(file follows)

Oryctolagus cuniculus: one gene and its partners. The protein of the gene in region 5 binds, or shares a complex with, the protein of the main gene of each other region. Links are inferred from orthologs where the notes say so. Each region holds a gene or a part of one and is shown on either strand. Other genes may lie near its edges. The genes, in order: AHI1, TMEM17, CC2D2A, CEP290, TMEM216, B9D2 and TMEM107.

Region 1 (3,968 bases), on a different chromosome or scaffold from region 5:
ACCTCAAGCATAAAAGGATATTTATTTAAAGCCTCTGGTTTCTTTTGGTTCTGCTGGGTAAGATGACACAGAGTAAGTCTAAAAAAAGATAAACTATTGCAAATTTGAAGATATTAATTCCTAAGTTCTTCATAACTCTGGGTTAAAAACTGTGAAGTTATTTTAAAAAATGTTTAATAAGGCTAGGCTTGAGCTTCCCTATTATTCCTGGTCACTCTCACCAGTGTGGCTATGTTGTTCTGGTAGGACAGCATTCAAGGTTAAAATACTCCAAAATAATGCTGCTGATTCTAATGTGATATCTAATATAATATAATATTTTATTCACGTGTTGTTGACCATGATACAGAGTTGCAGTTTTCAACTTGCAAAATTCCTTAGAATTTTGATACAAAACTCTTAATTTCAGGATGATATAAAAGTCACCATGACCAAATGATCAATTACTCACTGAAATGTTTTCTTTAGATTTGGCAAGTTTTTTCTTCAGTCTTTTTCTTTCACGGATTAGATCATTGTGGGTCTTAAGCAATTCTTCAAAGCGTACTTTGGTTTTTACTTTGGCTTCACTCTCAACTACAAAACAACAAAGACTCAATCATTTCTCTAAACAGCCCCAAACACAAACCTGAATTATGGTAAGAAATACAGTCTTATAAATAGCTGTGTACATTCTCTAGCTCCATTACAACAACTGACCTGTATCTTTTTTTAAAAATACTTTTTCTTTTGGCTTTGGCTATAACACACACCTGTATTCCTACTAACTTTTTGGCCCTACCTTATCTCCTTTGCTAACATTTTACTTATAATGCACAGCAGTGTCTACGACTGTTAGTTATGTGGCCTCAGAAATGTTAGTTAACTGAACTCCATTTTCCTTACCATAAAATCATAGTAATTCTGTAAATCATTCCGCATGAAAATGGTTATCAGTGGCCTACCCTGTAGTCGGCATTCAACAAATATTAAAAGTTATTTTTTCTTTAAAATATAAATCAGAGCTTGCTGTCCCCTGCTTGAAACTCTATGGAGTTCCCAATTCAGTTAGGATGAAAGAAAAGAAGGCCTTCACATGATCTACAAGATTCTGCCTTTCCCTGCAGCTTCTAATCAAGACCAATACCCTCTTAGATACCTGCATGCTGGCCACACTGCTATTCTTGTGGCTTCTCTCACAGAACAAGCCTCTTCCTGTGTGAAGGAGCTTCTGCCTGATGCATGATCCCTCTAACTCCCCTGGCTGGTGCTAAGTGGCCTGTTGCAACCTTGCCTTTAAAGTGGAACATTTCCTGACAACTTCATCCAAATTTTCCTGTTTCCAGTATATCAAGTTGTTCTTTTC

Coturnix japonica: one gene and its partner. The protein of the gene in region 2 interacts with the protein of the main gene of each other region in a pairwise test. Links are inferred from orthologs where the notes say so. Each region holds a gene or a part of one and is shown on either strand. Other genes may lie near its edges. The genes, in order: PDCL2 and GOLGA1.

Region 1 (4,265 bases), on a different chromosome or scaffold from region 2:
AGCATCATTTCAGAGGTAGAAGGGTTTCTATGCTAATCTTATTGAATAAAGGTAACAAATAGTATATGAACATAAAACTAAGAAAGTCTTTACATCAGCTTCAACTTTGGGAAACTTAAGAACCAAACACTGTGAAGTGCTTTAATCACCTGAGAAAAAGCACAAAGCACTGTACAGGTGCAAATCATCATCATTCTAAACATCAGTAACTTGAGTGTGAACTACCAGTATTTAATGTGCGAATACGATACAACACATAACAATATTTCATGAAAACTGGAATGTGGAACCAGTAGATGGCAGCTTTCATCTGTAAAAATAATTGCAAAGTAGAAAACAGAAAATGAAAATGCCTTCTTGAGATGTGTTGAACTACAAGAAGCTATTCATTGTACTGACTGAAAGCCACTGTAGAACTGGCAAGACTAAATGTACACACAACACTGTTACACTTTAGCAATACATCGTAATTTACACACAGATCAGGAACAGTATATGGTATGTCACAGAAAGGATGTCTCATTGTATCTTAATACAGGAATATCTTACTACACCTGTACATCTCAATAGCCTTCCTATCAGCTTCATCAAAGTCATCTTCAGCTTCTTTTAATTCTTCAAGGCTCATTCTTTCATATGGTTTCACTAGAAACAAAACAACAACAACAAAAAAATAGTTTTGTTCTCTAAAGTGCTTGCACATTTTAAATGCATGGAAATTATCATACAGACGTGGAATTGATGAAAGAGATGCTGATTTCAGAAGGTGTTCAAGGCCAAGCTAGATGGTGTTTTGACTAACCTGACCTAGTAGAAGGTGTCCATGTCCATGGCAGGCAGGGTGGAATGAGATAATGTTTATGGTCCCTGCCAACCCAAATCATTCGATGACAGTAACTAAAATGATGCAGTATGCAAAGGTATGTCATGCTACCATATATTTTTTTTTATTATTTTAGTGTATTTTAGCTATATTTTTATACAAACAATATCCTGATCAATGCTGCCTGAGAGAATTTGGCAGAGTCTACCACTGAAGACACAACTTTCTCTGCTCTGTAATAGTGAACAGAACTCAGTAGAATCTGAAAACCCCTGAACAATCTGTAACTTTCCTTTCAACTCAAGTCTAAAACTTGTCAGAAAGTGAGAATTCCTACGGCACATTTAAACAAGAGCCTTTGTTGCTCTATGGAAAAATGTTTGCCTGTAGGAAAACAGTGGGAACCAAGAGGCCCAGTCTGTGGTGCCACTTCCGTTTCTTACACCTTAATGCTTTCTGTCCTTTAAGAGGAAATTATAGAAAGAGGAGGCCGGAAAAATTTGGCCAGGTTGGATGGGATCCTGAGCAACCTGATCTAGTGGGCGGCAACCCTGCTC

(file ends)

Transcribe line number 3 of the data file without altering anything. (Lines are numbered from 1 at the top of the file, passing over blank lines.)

ACCTCAAGCATAAAAGGATATTTATTTAAAGCCTCTGGTTTCTTTTGGTTCTGCTGGGTAAGATGACACAGAGTAAGTCTAAAAAAAGATAAACTATTGCAAATTTGAAGATATTAATTCCTAAGTTCTTCATAACTCTGGGTTAAAAACTGTGAAGTTATTTTAAAAAATGTTTAATAAGGCTAGGCTTGAGCTTCCCTATTATTCCTGGTCACTCTCACCAGTGTGGCTATGTTGTTCTGGTAGGACAGCATTCAAGGTTAAAATACTCCAAAATAATGCTGCTGATTCTAATGTGATATCTAATATAATATAATATTTTATTCACGTGTTGTTGACCATGATACAGAGTTGCAGTTTTCAACTTGCAAAATTCCTTAGAATTTTGATACAAAACTCTTAATTTCAGGATGATATAAAAGTCACCATGACCAAATGATCAATTACTCACTGAAATGTTTTCTTTAGATTTGGCAAGTTTTTTCTTCAGTCTTTTTCTTTCACGGATTAGATCATTGTGGGTCTTAAGCAATTCTTCAAAGCGTACTTTGGTTTTTACTTTGGCTTCACTCTCAACTACAAAACAACAAAGACTCAATCATTTCTCTAAACAGCCCCAAACACAAACCTGAATTATGGTAAGAAATACAGTCTTATAAATAGCTGTGTACATTCTCTAGCTCCATTACAACAACTGACCTGTATCTTTTTTTAAAAATACTTTTTCTTTTGGCTTTGGCTATAACACACACCTGTATTCCTACTAACTTTTTGGCCCTACCTTATCTCCTTTGCTAACATTTTACTTATAATGCACAGCAGTGTCTACGACTGTTAGTTATGTGGCCTCAGAAATGTTAGTTAACTGAACTCCATTTTCCTTACCATAAAATCATAGTAATTCTGTAAATCATTCCGCATGAAAATGGTTATCAGTGGCCTACCCTGTAGTCGGCATTCAACAAATATTAAAAGTTATTTTTTCTTTAAAATATAAATCAGAGCTTGCTGTCCCCTGCTTGAAACTCTATGGAGTTCCCAATTCAGTTAGGATGAAAGAAAAGAAGGCCTTCACATGATCTACAAGATTCTGCCTTTCCCTGCAGCTTCTAATCAAGACCAATACCCTCTTAGATACCTGCATGCTGGCCACACTGCTATTCTTGTGGCTTCTCTCACAGAACAAGCCTCTTCCTGTGTGAAGGAGCTTCTGCCTGATGCATGATCCCTCTAACTCCCCTGGCTGGTGCTAAGTGGCCTGTTGCAACCTTGCCTTTAAAGTGGAACATTTCCTGACAACTTCATCCAAATTTTCCTGTTTCCAGTATATCAAGTTGTTCTTTTC